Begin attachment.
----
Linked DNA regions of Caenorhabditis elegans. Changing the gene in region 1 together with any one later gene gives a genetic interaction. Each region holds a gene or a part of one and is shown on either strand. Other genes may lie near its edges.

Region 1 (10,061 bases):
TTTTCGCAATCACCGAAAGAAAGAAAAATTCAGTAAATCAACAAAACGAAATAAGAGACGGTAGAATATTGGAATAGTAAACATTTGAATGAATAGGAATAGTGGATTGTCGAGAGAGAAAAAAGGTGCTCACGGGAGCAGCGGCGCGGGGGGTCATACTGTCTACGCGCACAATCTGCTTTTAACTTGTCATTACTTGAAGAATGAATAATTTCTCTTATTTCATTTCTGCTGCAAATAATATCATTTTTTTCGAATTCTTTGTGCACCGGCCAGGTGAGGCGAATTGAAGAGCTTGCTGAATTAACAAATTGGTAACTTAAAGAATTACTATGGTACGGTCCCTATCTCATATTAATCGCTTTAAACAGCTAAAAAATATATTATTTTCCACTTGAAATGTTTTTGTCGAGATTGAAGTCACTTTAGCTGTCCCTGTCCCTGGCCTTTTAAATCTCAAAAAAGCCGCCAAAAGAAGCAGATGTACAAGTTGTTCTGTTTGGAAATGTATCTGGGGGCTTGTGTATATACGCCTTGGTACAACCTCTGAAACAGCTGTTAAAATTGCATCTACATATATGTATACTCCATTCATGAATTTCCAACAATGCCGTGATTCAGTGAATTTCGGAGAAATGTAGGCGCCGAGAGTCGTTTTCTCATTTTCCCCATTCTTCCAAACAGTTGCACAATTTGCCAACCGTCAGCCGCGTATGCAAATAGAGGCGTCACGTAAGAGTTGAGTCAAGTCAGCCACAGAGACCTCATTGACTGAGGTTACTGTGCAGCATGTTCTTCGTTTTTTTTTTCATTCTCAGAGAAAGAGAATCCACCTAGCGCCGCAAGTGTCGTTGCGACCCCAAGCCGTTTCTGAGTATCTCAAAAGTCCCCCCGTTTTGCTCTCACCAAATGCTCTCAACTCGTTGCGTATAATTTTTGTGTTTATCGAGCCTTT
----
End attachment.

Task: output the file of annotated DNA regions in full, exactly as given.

Linked DNA regions of Caenorhabditis elegans. Changing the gene in region 1 together with any one later gene gives a genetic interaction. Each region holds a gene or a part of one and is shown on either strand. Other genes may lie near its edges.

Region 1 (10,061 bases):
TTTTCGCAATCACCGAAAGAAAGAAAAATTCAGTAAATCAACAAAACGAAATAAGAGACGGTAGAATATTGGAATAGTAAACATTTGAATGAATAGGAATAGTGGATTGTCGAGAGAGAAAAAAGGTGCTCACGGGAGCAGCGGCGCGGGGGGTCATACTGTCTACGCGCACAATCTGCTTTTAACTTGTCATTACTTGAAGAATGAATAATTTCTCTTATTTCATTTCTGCTGCAAATAATATCATTTTTTTCGAATTCTTTGTGCACCGGCCAGGTGAGGCGAATTGAAGAGCTTGCTGAATTAACAAATTGGTAACTTAAAGAATTACTATGGTACGGTCCCTATCTCATATTAATCGCTTTAAACAGCTAAAAAATATATTATTTTCCACTTGAAATGTTTTTGTCGAGATTGAAGTCACTTTAGCTGTCCCTGTCCCTGGCCTTTTAAATCTCAAAAAAGCCGCCAAAAGAAGCAGATGTACAAGTTGTTCTGTTTGGAAATGTATCTGGGGGCTTGTGTATATACGCCTTGGTACAACCTCTGAAACAGCTGTTAAAATTGCATCTACATATATGTATACTCCATTCATGAATTTCCAACAATGCCGTGATTCAGTGAATTTCGGAGAAATGTAGGCGCCGAGAGTCGTTTTCTCATTTTCCCCATTCTTCCAAACAGTTGCACAATTTGCCAACCGTCAGCCGCGTATGCAAATAGAGGCGTCACGTAAGAGTTGAGTCAAGTCAGCCACAGAGACCTCATTGACTGAGGTTACTGTGCAGCATGTTCTTCGTTTTTTTTTTCATTCTCAGAGAAAGAGAATCCACCTAGCGCCGCAAGTGTCGTTGCGACCCCAAGCCGTTTCTGAGTATCTCAAAAGTCCCCCCGTTTTGCTCTCACCAAATGCTCTCAACTCGTTGCGTATAATTTTTGTGTTTATCGAGCCTTT